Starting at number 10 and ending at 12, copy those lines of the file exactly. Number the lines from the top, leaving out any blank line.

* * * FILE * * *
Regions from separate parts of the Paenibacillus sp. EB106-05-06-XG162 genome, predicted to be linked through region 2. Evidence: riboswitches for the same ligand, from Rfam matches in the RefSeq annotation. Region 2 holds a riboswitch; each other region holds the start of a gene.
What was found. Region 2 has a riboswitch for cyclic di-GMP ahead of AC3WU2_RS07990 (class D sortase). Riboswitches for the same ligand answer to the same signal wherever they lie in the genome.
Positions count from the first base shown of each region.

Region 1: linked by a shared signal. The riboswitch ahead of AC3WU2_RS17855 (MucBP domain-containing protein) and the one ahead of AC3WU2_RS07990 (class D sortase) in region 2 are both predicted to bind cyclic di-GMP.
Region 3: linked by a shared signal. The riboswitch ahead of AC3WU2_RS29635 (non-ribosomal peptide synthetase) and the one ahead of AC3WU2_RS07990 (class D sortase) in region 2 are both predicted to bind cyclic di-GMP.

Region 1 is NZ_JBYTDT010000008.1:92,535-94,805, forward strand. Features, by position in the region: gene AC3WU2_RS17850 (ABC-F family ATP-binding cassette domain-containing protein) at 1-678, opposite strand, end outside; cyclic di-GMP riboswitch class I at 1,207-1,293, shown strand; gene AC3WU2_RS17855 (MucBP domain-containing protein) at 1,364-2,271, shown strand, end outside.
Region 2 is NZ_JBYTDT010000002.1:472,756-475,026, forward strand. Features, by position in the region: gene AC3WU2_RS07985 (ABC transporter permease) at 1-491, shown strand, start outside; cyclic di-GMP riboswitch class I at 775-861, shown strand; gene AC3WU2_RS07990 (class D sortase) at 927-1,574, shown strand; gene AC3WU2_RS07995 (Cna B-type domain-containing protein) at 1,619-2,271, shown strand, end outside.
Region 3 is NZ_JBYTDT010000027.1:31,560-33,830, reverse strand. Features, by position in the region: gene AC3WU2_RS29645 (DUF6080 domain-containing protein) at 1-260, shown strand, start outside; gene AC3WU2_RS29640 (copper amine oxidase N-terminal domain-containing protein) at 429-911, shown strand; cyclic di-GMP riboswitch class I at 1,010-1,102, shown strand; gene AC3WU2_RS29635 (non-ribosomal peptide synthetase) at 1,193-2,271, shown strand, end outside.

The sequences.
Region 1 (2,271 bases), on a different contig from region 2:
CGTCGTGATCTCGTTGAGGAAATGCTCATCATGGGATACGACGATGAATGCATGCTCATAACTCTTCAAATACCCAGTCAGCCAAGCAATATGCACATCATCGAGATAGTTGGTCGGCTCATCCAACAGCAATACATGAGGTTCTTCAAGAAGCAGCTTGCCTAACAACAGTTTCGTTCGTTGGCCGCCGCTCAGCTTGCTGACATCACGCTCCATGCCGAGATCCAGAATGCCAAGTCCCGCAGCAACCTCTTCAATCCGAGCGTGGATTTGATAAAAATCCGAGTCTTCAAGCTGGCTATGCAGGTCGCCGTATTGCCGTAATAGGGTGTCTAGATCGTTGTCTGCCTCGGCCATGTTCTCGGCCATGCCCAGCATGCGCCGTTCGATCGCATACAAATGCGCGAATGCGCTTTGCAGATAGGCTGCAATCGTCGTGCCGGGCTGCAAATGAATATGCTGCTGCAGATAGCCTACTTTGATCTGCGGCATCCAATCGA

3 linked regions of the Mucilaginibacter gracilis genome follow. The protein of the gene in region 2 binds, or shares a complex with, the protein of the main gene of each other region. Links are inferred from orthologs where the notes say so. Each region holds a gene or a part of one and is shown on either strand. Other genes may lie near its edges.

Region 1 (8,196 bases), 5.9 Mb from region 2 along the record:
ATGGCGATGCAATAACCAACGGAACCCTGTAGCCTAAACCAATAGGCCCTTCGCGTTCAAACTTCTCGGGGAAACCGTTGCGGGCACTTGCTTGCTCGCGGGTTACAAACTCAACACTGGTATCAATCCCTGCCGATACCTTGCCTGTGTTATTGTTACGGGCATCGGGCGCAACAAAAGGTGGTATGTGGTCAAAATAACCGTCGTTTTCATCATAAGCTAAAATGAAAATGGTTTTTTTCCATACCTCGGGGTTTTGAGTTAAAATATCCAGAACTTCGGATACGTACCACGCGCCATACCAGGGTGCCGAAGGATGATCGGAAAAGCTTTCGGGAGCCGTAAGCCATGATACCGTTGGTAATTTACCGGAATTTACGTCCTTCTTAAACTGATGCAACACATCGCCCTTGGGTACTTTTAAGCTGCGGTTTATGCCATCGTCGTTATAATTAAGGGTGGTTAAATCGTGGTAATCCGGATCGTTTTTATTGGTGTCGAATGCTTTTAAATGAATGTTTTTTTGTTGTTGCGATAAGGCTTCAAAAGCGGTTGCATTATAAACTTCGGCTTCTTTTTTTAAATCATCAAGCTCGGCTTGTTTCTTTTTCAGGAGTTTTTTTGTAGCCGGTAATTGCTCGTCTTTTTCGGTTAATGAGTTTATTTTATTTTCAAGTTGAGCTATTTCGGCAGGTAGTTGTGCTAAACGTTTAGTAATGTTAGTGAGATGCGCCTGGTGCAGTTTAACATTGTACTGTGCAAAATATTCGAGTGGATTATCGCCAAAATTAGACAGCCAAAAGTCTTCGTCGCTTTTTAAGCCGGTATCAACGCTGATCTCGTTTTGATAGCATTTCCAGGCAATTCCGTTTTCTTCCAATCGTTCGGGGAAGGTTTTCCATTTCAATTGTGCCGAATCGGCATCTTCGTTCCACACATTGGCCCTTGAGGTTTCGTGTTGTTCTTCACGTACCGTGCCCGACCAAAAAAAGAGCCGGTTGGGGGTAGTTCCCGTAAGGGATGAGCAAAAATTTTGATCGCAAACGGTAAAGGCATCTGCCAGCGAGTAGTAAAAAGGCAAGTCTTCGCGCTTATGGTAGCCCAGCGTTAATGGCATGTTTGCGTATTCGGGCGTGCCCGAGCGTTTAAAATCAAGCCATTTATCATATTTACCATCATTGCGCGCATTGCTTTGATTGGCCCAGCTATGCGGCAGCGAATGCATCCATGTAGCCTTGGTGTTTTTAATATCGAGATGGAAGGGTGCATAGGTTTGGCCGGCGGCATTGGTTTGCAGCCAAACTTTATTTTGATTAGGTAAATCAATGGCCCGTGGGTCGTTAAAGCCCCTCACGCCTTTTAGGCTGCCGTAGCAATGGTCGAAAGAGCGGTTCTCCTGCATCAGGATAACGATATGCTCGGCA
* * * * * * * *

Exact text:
Region 1 (2,271 bases), on a different contig from region 2:
CGTCGTGATCTCGTTGAGGAAATGCTCATCATGGGATACGACGATGAATGCATGCTCATAACTCTTCAAATACCCAGTCAGCCAAGCAATATGCACATCATCGAGATAGTTGGTCGGCTCATCCAACAGCAATACATGAGGTTCTTCAAGAAGCAGCTTGCCTAACAACAGTTTCGTTCGTTGGCCGCCGCTCAGCTTGCTGACATCACGCTCCATGCCGAGATCCAGAATGCCAAGTCCCGCAGCAACCTCTTCAATCCGAGCGTGGATTTGATAAAAATCCGAGTCTTCAAGCTGGCTATGCAGGTCGCCGTATTGCCGTAATAGGGTGTCTAGATCGTTGTCTGCCTCGGCCATGTTCTCGGCCATGCCCAGCATGCGCCGTTCGATCGCATACAAATGCGCGAATGCGCTTTGCAGATAGGCTGCAATCGTCGTGCCGGGCTGCAAATGAATATGCTGCTGCAGATAGCCTACTTTGATCTGCGGCATCCAATCGA

3 linked regions of the Mucilaginibacter gracilis genome follow. The protein of the gene in region 2 binds, or shares a complex with, the protein of the main gene of each other region. Links are inferred from orthologs where the notes say so. Each region holds a gene or a part of one and is shown on either strand. Other genes may lie near its edges.